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Focus turns to Supreme Court judges as parties close their submissions

 Supreme Court Judges during the hearing of the presidential petition at the supreme court on September 2, 2022. [David Gichuru, Standard]

The hearings of the presidential election petitions came to an end yesterday with focus now shifting to the Supreme Court judges as an anxious country waits for their verdict.

After three days of push and pull between lawyers, they did their part and the work is no longer in their hands but in the hands of the seven judges who will in the next two days determine the fate of the presidential election.

"We will give our judgment on Monday September 5 and as you leave, we only ask that you continue praying for us so that we can render a judgment that brings harmony to our country, promotes constitutionalism, the rule of law and brings joy to the country," said Chief Justice Martha Koome.

With only two days and the amount of work that lies ahead of them, Justice Koome, her deputy Philomena Mwilu, and Judges Mohamed Ibrahim, Smokin Wanjala, Njoki Ndungu, Isaac Lenaola and William Ouko stated that they will do their best to deliver a judgment that the public will be in agreement with.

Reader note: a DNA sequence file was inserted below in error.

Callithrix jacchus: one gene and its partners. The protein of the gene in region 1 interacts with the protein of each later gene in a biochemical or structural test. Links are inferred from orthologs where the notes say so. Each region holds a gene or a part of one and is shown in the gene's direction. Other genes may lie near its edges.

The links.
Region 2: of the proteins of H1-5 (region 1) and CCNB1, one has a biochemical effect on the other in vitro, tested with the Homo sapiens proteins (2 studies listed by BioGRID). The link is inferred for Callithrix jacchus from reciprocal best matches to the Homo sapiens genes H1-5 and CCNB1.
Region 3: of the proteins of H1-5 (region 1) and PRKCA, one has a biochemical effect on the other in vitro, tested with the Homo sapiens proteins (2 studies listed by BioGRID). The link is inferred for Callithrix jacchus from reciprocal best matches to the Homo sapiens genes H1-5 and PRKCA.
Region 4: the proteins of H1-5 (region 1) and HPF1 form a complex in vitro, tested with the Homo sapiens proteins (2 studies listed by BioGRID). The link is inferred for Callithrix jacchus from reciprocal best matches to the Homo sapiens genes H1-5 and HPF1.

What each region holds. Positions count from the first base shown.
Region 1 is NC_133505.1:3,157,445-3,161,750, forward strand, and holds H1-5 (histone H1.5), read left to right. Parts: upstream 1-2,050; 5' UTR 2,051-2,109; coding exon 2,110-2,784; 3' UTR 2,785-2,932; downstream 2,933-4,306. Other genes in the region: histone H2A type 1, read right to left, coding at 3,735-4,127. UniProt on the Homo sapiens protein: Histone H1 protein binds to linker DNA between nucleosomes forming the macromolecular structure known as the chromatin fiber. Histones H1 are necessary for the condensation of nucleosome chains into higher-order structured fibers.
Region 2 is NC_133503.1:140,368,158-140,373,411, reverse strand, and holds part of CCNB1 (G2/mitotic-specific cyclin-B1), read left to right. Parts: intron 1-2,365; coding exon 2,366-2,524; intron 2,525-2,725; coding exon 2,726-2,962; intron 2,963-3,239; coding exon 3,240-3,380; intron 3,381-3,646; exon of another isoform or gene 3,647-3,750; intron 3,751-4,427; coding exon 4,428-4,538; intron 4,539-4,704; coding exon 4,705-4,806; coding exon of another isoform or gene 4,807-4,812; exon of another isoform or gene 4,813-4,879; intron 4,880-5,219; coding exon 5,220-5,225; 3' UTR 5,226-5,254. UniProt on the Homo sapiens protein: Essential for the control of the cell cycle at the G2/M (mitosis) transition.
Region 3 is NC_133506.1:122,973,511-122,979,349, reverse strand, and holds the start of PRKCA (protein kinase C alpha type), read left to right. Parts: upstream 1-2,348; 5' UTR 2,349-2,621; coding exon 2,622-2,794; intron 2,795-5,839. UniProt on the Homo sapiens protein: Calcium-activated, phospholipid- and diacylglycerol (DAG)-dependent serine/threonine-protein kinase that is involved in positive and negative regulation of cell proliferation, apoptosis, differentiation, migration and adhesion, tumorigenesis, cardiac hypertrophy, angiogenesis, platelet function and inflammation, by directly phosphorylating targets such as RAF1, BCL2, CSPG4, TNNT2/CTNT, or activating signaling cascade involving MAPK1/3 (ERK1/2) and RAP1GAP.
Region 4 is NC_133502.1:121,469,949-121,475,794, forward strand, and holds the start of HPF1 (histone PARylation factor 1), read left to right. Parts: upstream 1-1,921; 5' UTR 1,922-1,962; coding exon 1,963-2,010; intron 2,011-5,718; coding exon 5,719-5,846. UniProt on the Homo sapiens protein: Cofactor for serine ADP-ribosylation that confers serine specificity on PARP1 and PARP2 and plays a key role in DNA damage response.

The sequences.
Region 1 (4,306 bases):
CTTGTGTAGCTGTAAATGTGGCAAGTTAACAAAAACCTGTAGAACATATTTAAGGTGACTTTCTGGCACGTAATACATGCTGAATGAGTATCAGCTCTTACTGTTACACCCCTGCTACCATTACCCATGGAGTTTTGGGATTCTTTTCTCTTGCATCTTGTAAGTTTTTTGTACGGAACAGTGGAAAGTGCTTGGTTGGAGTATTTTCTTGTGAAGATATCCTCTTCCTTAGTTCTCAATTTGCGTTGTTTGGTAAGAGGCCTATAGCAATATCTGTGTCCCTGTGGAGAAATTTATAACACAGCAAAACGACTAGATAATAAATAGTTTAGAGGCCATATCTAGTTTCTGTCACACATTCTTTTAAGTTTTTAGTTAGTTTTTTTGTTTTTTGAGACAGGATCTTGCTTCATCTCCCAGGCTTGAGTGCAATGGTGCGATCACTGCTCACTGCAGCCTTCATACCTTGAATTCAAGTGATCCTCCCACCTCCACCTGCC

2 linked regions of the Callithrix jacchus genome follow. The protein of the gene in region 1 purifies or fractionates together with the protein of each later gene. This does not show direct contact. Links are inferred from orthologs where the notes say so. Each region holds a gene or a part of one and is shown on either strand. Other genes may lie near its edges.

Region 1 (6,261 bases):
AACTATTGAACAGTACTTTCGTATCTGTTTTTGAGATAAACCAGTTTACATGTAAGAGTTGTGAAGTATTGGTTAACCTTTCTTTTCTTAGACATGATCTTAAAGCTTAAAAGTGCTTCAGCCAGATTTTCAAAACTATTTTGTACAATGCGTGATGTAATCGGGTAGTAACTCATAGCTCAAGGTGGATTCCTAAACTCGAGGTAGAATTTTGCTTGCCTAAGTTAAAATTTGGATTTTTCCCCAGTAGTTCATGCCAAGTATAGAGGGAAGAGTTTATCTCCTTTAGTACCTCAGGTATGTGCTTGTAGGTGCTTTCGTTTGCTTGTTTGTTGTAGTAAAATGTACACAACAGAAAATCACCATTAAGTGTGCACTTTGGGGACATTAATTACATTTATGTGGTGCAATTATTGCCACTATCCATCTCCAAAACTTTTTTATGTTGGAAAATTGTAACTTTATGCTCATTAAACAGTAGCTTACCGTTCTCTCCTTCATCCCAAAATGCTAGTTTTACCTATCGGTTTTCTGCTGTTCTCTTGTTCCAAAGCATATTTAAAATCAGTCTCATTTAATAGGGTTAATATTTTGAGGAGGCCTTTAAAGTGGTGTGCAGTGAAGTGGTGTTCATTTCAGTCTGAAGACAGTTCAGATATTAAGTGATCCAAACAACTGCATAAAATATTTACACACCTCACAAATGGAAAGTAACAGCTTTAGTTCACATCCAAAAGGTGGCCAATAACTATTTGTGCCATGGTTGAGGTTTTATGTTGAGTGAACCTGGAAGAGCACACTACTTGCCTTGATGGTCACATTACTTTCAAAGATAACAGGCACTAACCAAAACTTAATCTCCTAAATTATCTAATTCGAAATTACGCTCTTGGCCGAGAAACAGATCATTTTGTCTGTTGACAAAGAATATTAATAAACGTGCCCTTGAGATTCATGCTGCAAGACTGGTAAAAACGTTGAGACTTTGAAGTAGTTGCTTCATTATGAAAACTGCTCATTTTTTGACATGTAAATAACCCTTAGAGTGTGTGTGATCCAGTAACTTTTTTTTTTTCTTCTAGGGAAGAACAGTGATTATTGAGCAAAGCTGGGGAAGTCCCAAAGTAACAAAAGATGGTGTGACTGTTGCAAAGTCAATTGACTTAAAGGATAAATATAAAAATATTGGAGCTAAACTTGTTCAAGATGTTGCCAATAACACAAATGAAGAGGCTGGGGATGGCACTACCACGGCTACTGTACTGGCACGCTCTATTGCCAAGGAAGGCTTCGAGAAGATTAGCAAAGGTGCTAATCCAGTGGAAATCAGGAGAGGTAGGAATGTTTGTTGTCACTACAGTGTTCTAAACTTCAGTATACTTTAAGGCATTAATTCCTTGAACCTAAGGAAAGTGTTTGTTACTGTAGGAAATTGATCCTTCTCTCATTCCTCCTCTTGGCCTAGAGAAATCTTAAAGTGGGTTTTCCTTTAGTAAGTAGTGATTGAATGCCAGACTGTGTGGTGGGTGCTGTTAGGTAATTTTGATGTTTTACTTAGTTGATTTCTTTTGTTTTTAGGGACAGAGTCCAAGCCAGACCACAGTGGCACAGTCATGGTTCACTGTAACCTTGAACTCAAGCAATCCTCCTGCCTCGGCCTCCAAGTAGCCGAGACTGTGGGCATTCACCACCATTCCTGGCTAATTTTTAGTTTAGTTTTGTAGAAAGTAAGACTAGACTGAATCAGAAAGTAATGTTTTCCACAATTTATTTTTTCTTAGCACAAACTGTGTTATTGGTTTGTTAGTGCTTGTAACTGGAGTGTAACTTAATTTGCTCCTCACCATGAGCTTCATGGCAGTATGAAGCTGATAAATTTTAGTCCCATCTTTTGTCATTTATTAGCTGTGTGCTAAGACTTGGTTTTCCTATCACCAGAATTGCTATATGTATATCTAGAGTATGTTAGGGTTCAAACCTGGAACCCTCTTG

Just like the presidential election contest where each side exuded confidence of winning, lawyers representing Azimio candidate Raila Odinga and those for president-elect William Ruto stated that they have done their best and hope the court will agree with their submissions.

Raila and his running mate Martha Karua's side had the support of six petitioners while Dr Ruto had the Independent Electoral and Boundaries Commission (IEBC) on his side claiming that they have done enough to convince the judges that the election was credibility.

As the judges retired to go through hundreds of pages of filed documents and oral submissions by the parties, the last day of the hearings was marked by each party trying to answer the over 40 questions they asked.

Lawyer Julie Soweto representing Raila and Karua raised the elephant in the room in answering the question on staging and external interference with the IEBC system through live evidence from the commission's public portal.

"Our evidence as demonstrated live before this court that there was staging where forms were intercepted, changed and then re-uploaded. The evidence shows fingerprints of foreigners who determined the presidential election," said Soweto.

In the evidence she showed the court, she clicked one of the Forms 34A which showed the name of Venezuelan Jose Camargo while the other showed two forms from Bungoma and Nyeri which had the same serial number of the KIEMS kits.

Justice Isaac Lenaola had asked the parties to give a context of staging and tampering of Forms 34A and an explanation of how the interference happened. IEBC, in its response through lawyer Mahat Somane, maintained that there were no foreigners and that the form shown in their portal was not the original forms with security features.